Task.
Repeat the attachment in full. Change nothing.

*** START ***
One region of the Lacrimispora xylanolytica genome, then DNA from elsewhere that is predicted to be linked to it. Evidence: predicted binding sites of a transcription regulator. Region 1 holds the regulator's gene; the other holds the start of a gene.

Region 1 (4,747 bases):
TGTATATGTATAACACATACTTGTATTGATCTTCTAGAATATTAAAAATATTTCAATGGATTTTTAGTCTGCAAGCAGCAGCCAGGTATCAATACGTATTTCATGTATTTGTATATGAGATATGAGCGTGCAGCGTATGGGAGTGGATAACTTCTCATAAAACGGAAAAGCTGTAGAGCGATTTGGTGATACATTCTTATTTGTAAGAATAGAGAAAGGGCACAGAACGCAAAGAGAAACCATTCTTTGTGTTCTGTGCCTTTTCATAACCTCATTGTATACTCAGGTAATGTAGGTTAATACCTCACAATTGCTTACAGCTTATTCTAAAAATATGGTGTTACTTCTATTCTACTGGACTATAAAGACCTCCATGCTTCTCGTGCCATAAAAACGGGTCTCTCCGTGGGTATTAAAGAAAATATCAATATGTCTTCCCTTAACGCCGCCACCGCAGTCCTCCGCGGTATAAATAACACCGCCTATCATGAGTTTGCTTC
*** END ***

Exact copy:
One region of the Lacrimispora xylanolytica genome, then DNA from elsewhere that is predicted to be linked to it. Evidence: predicted binding sites of a transcription regulator. Region 1 holds the regulator's gene; the other holds the start of a gene.

Region 1 (4,747 bases):
TGTATATGTATAACACATACTTGTATTGATCTTCTAGAATATTAAAAATATTTCAATGGATTTTTAGTCTGCAAGCAGCAGCCAGGTATCAATACGTATTTCATGTATTTGTATATGAGATATGAGCGTGCAGCGTATGGGAGTGGATAACTTCTCATAAAACGGAAAAGCTGTAGAGCGATTTGGTGATACATTCTTATTTGTAAGAATAGAGAAAGGGCACAGAACGCAAAGAGAAACCATTCTTTGTGTTCTGTGCCTTTTCATAACCTCATTGTATACTCAGGTAATGTAGGTTAATACCTCACAATTGCTTACAGCTTATTCTAAAAATATGGTGTTACTTCTATTCTACTGGACTATAAAGACCTCCATGCTTCTCGTGCCATAAAAACGGGTCTCTCCGTGGGTATTAAAGAAAATATCAATATGTCTTCCCTTAACGCCGCCACCGCAGTCCTCCGCGGTATAAATAACACCGCCTATCATGAGTTTGCTTC